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Acute Coronary Syndrome

 

At least two servings of yogurt per week can decrease the chances of developing cardiovascular disease (CVD) by up to 30 percent in hypertensive adults, according to a new study published in the American Journal of Hypertension.

The name of the game at this year’s American College of Cardiology (ACC) Scientific Sessions is innovation. Between thousands of handpicked poster sessions, 20 late-breakers and a handful of featured clinical research trials, presenters will focus on the latest in cutting-edge cardiology, ACC leaders said at a Wednesday, Feb. 21 briefing.

Young women presenting to the hospital with acute myocardial infarction (AMI) report more non-chest related symptoms than men. Perhaps as a result of this complexity, patients and physicians are less likely to perceive those early symptoms as heart-related, according to a study published Feb. 19 in Circulation.

Direct oral anticoagulants (DOACs) provide additional benefit to antiplatelet therapy following acute coronary syndrome (ACS)—but only for ST-segment elevation myocardial infarction (STEMI)—according to a meta-analysis in JAMA Cardiology.

A plasma test to determine the maximum density of a blood clot and how long it takes to break down could help identify heart attack patients at increased risk for cardiovascular death or another myocardial infarction (MI), according to a study published Jan. 29 in the European Heart Journal.

 

Recent Headlines

Eating yogurt may decrease the risk of CVD

At least two servings of yogurt per week can decrease the chances of developing cardiovascular disease (CVD) by up to 30 percent in hypertensive adults, according to a new study published in the American Journal of Hypertension.

What to expect at ACC 2018

The name of the game at this year’s American College of Cardiology (ACC) Scientific Sessions is innovation. Between thousands of handpicked poster sessions, 20 late-breakers and a handful of featured clinical research trials, presenters will focus on the latest in cutting-edge cardiology, ACC leaders said at a Wednesday, Feb. 21 briefing.

Why is it more difficult to ID heart attacks in women?

Young women presenting to the hospital with acute myocardial infarction (AMI) report more non-chest related symptoms than men. Perhaps as a result of this complexity, patients and physicians are less likely to perceive those early symptoms as heart-related, according to a study published Feb. 19 in Circulation.

Meta-analysis: Combination of DOACs, antiplatelets only favorable for STEMI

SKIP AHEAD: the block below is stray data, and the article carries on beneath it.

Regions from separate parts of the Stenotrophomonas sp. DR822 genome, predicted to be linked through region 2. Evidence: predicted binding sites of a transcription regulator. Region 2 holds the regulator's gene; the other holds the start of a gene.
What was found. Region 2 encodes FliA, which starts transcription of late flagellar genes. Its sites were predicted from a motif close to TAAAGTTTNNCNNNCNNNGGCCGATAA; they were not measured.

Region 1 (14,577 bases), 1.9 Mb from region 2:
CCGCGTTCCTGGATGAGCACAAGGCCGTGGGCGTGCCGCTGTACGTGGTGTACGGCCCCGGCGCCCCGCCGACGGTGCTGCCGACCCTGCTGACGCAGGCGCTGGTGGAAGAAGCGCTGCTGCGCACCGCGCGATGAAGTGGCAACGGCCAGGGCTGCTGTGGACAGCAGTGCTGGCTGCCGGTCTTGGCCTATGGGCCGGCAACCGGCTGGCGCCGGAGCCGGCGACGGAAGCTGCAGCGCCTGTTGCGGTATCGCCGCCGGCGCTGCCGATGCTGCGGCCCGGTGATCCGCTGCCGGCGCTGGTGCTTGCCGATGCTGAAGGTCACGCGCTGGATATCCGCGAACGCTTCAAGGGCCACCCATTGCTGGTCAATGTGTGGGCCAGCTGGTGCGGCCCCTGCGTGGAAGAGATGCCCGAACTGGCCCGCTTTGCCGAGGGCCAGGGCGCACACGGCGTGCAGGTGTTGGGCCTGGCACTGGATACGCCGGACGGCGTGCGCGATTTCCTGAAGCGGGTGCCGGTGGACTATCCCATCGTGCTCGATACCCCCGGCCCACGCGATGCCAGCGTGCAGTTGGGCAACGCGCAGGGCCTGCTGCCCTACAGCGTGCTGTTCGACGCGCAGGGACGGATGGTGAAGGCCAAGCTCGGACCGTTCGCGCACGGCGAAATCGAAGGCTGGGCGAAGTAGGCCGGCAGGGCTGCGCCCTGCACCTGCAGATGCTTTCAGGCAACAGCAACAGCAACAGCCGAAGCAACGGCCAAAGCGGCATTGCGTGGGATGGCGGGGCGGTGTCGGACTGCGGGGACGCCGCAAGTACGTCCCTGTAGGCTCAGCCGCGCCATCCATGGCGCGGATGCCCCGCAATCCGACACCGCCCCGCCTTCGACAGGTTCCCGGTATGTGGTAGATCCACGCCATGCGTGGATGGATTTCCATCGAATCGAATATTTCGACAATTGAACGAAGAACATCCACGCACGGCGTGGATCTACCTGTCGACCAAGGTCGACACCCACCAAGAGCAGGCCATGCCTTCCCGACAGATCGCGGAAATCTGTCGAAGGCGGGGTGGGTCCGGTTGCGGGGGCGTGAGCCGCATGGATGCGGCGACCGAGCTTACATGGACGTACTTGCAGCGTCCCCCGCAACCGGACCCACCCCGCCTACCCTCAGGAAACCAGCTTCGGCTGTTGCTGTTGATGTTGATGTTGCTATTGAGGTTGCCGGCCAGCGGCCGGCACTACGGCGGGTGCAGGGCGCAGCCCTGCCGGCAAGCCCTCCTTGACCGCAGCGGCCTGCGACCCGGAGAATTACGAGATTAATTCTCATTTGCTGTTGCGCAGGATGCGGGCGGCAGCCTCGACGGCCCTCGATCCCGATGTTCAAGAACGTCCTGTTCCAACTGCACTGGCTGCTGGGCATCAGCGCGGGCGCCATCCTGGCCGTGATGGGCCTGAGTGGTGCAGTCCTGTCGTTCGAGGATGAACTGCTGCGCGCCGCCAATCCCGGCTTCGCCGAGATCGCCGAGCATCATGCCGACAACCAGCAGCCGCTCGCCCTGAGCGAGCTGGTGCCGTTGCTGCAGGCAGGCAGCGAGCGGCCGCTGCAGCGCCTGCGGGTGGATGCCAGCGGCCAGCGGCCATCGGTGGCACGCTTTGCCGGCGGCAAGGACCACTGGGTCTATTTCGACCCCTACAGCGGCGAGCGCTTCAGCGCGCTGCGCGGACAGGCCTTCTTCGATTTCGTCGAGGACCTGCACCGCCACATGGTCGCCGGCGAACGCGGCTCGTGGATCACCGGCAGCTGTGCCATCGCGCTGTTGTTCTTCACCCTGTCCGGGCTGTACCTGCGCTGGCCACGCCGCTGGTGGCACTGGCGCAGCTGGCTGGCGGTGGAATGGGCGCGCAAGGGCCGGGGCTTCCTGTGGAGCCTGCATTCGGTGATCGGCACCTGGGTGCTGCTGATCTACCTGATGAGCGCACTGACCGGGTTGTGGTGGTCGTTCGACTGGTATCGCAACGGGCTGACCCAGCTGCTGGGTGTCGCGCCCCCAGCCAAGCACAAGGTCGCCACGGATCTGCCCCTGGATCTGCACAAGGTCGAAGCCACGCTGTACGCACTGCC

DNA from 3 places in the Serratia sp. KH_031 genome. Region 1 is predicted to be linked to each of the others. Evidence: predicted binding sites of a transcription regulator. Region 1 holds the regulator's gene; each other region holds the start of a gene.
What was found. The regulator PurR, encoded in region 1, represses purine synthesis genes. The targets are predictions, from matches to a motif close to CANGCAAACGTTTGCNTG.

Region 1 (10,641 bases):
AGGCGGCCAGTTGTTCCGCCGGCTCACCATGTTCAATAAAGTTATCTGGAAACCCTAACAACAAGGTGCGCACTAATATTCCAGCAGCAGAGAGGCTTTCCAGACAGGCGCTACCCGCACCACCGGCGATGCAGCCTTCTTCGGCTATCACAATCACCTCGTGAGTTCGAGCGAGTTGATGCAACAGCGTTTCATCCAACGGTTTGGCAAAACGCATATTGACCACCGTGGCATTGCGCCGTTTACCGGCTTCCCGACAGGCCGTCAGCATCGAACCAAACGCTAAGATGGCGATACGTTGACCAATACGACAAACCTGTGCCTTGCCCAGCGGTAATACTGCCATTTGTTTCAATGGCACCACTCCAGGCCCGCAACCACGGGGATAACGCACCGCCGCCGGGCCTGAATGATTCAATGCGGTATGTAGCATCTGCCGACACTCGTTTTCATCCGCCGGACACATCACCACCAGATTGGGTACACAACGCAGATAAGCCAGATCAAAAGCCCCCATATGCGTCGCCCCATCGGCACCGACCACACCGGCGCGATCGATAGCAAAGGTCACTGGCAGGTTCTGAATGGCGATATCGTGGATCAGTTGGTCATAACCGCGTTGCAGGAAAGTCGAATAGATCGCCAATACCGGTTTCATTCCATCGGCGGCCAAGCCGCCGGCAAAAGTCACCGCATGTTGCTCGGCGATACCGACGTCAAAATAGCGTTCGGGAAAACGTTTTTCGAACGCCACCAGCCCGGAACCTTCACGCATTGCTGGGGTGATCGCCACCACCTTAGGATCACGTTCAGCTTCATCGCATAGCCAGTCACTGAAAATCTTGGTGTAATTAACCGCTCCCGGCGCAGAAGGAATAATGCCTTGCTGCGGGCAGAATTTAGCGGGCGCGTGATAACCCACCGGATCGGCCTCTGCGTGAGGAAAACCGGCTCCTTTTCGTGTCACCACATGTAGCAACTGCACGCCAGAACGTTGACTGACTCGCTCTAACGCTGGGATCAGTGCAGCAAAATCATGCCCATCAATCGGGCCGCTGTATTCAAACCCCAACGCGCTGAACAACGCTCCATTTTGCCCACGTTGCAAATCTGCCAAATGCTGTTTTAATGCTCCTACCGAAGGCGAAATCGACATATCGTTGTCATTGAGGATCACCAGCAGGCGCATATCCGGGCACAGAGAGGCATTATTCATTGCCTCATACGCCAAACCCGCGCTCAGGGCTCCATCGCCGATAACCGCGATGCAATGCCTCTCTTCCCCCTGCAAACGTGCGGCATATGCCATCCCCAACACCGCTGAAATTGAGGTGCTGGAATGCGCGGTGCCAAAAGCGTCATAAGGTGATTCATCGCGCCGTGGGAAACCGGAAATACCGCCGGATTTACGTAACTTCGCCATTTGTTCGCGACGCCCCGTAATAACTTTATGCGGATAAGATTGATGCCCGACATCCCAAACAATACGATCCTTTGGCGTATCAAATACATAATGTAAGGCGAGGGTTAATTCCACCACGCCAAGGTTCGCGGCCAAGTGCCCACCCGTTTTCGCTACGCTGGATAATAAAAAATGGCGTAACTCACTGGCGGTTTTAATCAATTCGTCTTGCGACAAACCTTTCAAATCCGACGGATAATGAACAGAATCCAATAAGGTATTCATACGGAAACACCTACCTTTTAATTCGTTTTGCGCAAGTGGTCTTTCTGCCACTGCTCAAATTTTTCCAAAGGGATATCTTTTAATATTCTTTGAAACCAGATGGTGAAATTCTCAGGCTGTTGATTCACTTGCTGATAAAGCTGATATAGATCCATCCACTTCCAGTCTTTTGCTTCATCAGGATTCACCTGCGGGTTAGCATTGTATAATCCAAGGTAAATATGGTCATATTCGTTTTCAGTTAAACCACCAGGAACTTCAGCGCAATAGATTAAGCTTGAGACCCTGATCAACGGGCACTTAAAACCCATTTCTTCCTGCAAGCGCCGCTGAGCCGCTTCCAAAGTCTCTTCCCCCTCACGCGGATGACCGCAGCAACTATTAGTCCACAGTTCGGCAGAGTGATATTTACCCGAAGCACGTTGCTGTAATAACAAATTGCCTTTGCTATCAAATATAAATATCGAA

Direct oral anticoagulants (DOACs) provide additional benefit to antiplatelet therapy following acute coronary syndrome (ACS)—but only for ST-segment elevation myocardial infarction (STEMI)—according to a meta-analysis in JAMA Cardiology.

Blood test after heart attack unveils another prognostic biomarker

A plasma test to determine the maximum density of a blood clot and how long it takes to break down could help identify heart attack patients at increased risk for cardiovascular death or another myocardial infarction (MI), according to a study published Jan. 29 in the European Heart Journal.

Meta-analysis finds omega-3 supplements provide little benefit

Omega-3 supplements may not protect a patient from heart disease or vascular events, according to a meta-analysis published in JAMA Cardiology.

Routine tests could be missing 2/3 of heart attack diagnoses

Routine medical tests could be missing as many as two-thirds of heart attack diagnoses, researchers reported at CMR 2018, an annual conference dedicated to cardiac magnetic resonance imaging in Barcelona, Spain.

High doses of vitamin D shown to restore cardiovascular system post-heart attack

The benefits of vitamin D aren’t limited to improving bone health and fighting disease—the “sunshine vitamin” has now been shown to help restore damage to heart patients’ cardiovascular systems, according to research published in the International Journal of Nanomedicine this week.

Changes in heart rate over time correlate with cardiovascular risk

Increases in heart rate over time signal a higher risk of cardiovascular disease and death, supporting the use of serial monitoring in clinical practice, researchers reported in JAMA Cardiology.

Fitness improves CVD risk across spectrum of coronary artery calcium scores

Regardless of a patient’s age or level of coronary artery calcification (CAC), each incremental improvement in cardiorespiratory fitness (CRF) contributes to a lower risk of adverse cardiovascular events, researchers reported in Circulation.

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